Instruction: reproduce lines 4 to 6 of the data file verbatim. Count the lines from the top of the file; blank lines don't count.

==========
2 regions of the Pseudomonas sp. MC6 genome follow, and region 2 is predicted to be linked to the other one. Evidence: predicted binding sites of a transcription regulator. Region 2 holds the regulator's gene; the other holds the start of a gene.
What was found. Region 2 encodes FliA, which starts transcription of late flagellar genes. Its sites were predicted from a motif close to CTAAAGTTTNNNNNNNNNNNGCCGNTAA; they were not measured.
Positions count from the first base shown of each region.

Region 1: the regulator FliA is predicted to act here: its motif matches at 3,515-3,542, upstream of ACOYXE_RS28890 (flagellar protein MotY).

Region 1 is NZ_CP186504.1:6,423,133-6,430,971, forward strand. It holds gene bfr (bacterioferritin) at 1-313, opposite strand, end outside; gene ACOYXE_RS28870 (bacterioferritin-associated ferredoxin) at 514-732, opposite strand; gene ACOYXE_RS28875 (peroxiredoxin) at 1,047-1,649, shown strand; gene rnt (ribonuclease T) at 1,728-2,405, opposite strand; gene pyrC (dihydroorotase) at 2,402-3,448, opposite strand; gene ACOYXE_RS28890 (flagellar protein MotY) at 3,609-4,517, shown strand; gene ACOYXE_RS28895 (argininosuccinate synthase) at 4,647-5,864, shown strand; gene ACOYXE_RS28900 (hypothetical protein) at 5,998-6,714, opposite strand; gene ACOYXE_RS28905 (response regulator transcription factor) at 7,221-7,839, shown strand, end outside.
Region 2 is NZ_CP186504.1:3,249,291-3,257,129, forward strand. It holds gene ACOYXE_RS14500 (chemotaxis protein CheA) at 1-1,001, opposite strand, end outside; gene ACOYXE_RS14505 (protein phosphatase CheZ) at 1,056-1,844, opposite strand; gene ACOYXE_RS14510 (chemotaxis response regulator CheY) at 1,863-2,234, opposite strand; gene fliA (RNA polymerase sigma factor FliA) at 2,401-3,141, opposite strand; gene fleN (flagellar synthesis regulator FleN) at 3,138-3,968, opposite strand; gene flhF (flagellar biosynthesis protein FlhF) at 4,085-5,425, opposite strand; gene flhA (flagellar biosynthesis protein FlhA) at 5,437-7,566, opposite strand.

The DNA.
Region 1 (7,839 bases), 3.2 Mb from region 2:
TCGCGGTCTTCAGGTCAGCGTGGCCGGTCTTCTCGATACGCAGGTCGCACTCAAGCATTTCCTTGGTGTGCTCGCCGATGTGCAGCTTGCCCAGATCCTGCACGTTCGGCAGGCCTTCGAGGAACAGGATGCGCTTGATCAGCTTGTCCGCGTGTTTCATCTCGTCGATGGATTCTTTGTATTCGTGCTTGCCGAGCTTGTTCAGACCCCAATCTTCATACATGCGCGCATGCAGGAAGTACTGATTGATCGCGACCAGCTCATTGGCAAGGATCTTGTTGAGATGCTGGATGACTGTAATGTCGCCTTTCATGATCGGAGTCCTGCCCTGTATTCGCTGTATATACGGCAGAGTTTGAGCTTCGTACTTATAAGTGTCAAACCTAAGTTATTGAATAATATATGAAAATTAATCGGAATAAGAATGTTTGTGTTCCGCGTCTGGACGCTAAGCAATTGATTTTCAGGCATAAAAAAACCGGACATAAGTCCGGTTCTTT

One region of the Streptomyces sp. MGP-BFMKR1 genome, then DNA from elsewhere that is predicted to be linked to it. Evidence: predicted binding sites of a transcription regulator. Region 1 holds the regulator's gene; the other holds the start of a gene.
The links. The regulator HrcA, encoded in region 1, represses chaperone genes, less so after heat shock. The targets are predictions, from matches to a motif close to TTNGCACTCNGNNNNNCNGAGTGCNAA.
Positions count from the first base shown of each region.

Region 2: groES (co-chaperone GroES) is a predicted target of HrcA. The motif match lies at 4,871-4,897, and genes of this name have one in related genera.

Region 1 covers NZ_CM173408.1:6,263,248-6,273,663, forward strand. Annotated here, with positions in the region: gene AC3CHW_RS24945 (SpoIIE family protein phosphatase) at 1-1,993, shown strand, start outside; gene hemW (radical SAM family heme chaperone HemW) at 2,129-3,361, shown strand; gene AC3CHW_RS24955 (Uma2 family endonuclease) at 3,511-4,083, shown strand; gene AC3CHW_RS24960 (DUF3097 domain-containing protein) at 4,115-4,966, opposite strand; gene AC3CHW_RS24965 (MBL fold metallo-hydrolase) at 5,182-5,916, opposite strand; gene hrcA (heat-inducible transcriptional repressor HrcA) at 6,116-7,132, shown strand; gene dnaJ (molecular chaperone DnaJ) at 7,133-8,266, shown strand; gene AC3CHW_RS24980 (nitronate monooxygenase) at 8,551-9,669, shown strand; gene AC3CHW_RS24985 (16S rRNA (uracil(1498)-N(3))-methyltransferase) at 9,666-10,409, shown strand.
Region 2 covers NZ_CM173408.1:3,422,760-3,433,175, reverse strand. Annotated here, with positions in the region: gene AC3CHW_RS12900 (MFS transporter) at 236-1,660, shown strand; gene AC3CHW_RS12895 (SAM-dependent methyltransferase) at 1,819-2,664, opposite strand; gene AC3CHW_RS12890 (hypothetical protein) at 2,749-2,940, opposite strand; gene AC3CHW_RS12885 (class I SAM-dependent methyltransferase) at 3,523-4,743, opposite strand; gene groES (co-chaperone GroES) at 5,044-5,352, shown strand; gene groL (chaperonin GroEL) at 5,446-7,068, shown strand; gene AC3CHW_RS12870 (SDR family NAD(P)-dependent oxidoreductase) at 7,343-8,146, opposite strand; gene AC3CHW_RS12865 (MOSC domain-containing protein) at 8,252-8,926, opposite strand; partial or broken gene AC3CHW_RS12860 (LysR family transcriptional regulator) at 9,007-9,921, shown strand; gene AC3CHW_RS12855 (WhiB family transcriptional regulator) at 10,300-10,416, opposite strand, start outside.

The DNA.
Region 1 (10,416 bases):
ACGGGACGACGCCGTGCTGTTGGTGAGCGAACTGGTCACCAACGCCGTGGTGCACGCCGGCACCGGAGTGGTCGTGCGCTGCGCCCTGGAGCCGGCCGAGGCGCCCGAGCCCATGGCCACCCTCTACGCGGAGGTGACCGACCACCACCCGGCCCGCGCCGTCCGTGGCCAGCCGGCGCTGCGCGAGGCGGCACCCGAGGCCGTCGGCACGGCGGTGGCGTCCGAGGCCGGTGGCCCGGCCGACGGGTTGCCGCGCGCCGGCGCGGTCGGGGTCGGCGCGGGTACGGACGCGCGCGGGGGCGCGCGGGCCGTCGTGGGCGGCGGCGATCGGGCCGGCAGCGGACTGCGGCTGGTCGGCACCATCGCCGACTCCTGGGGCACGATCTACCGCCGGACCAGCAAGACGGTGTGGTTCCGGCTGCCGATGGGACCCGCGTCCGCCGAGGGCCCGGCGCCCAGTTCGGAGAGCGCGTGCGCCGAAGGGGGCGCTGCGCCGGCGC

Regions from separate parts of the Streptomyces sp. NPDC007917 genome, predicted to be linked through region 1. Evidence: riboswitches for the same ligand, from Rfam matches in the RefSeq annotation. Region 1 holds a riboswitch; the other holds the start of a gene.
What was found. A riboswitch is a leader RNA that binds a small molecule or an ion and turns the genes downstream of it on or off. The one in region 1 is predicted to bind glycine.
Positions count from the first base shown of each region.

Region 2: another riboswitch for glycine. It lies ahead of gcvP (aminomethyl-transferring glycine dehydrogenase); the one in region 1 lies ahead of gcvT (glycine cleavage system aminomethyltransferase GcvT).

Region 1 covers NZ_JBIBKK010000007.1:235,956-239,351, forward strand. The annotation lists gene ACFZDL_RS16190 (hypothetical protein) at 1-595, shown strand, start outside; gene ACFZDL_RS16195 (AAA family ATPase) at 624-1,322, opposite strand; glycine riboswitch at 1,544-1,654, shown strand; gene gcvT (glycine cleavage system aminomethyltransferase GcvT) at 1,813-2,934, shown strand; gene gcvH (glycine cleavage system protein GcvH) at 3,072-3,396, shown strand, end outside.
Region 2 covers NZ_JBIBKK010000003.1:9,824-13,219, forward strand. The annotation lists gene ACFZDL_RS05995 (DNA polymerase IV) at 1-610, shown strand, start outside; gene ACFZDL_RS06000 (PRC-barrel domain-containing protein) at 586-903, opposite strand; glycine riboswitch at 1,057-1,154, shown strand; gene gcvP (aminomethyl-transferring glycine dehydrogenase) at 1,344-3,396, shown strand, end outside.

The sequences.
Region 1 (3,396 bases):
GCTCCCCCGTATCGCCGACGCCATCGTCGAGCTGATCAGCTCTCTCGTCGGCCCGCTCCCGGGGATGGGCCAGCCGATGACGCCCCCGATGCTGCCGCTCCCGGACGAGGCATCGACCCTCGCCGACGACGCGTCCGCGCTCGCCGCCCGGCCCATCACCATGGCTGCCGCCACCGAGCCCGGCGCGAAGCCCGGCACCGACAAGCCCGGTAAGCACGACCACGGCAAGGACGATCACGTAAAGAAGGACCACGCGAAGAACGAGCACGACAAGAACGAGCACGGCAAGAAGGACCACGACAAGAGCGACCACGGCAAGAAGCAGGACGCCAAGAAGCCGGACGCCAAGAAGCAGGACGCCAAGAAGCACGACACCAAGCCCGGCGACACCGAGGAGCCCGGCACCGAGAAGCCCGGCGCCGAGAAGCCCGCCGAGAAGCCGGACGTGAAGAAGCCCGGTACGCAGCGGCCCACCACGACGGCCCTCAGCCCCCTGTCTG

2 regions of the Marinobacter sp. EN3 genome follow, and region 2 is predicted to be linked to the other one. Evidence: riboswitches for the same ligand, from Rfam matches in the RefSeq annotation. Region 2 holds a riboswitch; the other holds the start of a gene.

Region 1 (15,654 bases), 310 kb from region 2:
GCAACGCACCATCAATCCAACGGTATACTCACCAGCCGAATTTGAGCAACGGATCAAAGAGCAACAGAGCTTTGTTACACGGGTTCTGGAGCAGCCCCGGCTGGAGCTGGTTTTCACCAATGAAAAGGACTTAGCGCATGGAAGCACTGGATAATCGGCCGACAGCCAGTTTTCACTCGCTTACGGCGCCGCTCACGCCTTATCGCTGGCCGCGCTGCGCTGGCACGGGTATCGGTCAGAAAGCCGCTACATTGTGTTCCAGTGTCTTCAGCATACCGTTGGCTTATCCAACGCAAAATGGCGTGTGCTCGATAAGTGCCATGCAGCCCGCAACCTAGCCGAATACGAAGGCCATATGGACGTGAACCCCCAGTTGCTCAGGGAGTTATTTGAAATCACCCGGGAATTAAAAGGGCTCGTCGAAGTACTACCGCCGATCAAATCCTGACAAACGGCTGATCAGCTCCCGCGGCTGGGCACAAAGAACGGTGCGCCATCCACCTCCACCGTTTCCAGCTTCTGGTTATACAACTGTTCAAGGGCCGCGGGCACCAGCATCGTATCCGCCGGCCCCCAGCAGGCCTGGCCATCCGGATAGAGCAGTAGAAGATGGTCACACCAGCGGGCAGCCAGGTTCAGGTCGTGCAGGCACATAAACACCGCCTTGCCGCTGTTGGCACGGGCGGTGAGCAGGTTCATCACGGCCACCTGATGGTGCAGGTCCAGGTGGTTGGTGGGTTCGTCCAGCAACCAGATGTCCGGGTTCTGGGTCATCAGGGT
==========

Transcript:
Region 1: the regulator FliA is predicted to act here: its motif matches at 3,515-3,542, upstream of ACOYXE_RS28890 (flagellar protein MotY).

Region 1 is NZ_CP186504.1:6,423,133-6,430,971, forward strand. It holds gene bfr (bacterioferritin) at 1-313, opposite strand, end outside; gene ACOYXE_RS28870 (bacterioferritin-associated ferredoxin) at 514-732, opposite strand; gene ACOYXE_RS28875 (peroxiredoxin) at 1,047-1,649, shown strand; gene rnt (ribonuclease T) at 1,728-2,405, opposite strand; gene pyrC (dihydroorotase) at 2,402-3,448, opposite strand; gene ACOYXE_RS28890 (flagellar protein MotY) at 3,609-4,517, shown strand; gene ACOYXE_RS28895 (argininosuccinate synthase) at 4,647-5,864, shown strand; gene ACOYXE_RS28900 (hypothetical protein) at 5,998-6,714, opposite strand; gene ACOYXE_RS28905 (response regulator transcription factor) at 7,221-7,839, shown strand, end outside.
Region 2 is NZ_CP186504.1:3,249,291-3,257,129, forward strand. It holds gene ACOYXE_RS14500 (chemotaxis protein CheA) at 1-1,001, opposite strand, end outside; gene ACOYXE_RS14505 (protein phosphatase CheZ) at 1,056-1,844, opposite strand; gene ACOYXE_RS14510 (chemotaxis response regulator CheY) at 1,863-2,234, opposite strand; gene fliA (RNA polymerase sigma factor FliA) at 2,401-3,141, opposite strand; gene fleN (flagellar synthesis regulator FleN) at 3,138-3,968, opposite strand; gene flhF (flagellar biosynthesis protein FlhF) at 4,085-5,425, opposite strand; gene flhA (flagellar biosynthesis protein FlhA) at 5,437-7,566, opposite strand.